GO  CAMINO REAL Told that the rarely performed play was by one of the great 20th-century playwrights, you'd guess the author was Tom Stoppard before Tennessee Williams. The 40-character limbo-land puzzler mashes up Don Quixote (Lenny Von Dohlen), Casanova (Tim Cummings), Lord Byron (Michael Aurelio) and the Hunchback of Notre Dame's gypsy femme fatale Esmeralda (Kalean Ung) in the town of Camino Real (pronounced KA-mino REE-al, à la gringo, so as to distinguish it from the country of CaMIno ReAL just next door). Inside the gates, the hamlet is divided further still between the Haves, who sip brandy with Gutman (Brian Tichnell) at his sumptuous hotel, and the Have-Nots, who lay their heads at the fleabag Ritz Men Only, or worse. Between them, there are enough liars and whores that a chipper innocent like Kilroy (the fantastic Matthew Goodrich), a former boxing champ with a heart as big as a baby, is humbled within 10 minutes of hitting town. But this isn't about his escape. It's about his destruction and whether he — and the rest of the captives — will be able to face their fate when the murderous cleaners (Frank Raducz Jr. and Murphy Martin) come to sweep them away. The only people not trying to leave town are the people too damaged to try, a motley crew of pawnbrokers, pickpockets and a taco salesman whom director Jessica Kubzansky keeps in motion, each slipping out in time to pop up in another role. Camino Real is most famous for bombing on Broadway in 1953 and temporarily tarnishing the careers of Williams and director Elia Kazan. (There's even a play about the flop, The Really Big Once, which opened last fall in New York.) Williams' episodic structure lacks momentum, particularly in the second act during a long scene between Kilroy and Esmeralda (who needs more heat). But the decades have given us a better perspective on the questions Williams, then at the anxious peak of his stage career, was asking himself: Can you still love when you're old and cynical? Can art survive amid crass capitalism? And is being a former talent a source of pride or shame? Kubzansky's ensemble is outstanding, even wringing a knowing chuckle from the faux-naif line, "Why does disappointment make people unkind?" With all technical contributions including Silvanne E.B. Park's costumes hitting high marks, Camino Real is a curiosity that you're not likely to see again — let alone this well. Theater @ Boston Court, 70 N. Mentor Ave., Pasadena; Thurs.-Sat., 8 p.m., Sun., 2 p.m., through March 13. (626) 683-6883, bostoncourt.com. (Amy Nicholson)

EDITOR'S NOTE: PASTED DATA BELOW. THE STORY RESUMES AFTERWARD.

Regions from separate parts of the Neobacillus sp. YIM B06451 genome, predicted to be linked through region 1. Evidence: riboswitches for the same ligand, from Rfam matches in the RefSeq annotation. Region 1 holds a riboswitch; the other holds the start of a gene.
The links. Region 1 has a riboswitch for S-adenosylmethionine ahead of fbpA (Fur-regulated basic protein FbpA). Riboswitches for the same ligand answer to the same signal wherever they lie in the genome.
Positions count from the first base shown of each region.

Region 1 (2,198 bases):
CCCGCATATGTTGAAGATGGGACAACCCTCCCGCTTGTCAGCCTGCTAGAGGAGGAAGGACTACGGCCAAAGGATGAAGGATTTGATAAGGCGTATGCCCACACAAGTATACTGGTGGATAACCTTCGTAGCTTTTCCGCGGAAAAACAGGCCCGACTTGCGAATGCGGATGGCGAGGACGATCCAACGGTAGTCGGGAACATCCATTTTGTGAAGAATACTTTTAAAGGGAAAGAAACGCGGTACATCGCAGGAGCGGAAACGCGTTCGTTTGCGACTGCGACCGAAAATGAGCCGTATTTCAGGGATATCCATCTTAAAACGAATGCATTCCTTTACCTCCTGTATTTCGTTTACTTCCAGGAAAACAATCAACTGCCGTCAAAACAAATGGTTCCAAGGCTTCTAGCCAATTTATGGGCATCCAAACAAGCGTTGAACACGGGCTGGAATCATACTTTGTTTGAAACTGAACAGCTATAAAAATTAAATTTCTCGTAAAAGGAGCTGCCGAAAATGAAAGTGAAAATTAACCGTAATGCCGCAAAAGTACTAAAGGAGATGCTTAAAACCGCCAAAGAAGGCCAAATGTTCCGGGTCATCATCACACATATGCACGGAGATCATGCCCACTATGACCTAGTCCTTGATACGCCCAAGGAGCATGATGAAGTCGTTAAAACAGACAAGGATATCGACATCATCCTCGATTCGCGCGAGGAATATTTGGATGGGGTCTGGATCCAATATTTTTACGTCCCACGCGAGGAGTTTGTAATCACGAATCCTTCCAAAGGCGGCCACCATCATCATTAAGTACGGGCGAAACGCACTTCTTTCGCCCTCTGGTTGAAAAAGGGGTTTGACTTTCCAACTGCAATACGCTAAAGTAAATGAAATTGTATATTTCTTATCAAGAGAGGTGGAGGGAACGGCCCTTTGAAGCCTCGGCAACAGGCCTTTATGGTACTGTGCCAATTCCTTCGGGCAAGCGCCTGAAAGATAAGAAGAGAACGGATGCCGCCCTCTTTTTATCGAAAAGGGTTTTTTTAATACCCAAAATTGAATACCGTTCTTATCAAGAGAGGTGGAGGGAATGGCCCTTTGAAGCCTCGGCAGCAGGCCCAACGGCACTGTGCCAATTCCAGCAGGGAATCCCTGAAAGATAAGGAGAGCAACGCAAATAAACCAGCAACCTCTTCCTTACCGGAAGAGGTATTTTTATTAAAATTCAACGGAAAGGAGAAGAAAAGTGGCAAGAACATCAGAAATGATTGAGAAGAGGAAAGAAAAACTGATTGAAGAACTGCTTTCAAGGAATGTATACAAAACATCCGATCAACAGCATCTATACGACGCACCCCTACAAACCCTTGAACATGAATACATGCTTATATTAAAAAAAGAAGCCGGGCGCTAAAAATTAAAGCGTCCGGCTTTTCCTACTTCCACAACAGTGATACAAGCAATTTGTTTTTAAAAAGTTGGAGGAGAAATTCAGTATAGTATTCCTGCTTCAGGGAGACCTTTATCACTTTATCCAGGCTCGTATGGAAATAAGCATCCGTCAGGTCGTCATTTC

click to flip through (3) NR1: DANGEROUS BEAUTY Photo by Jim Cox
  • NR1: DANGEROUS BEAUTY Photo by Jim Cox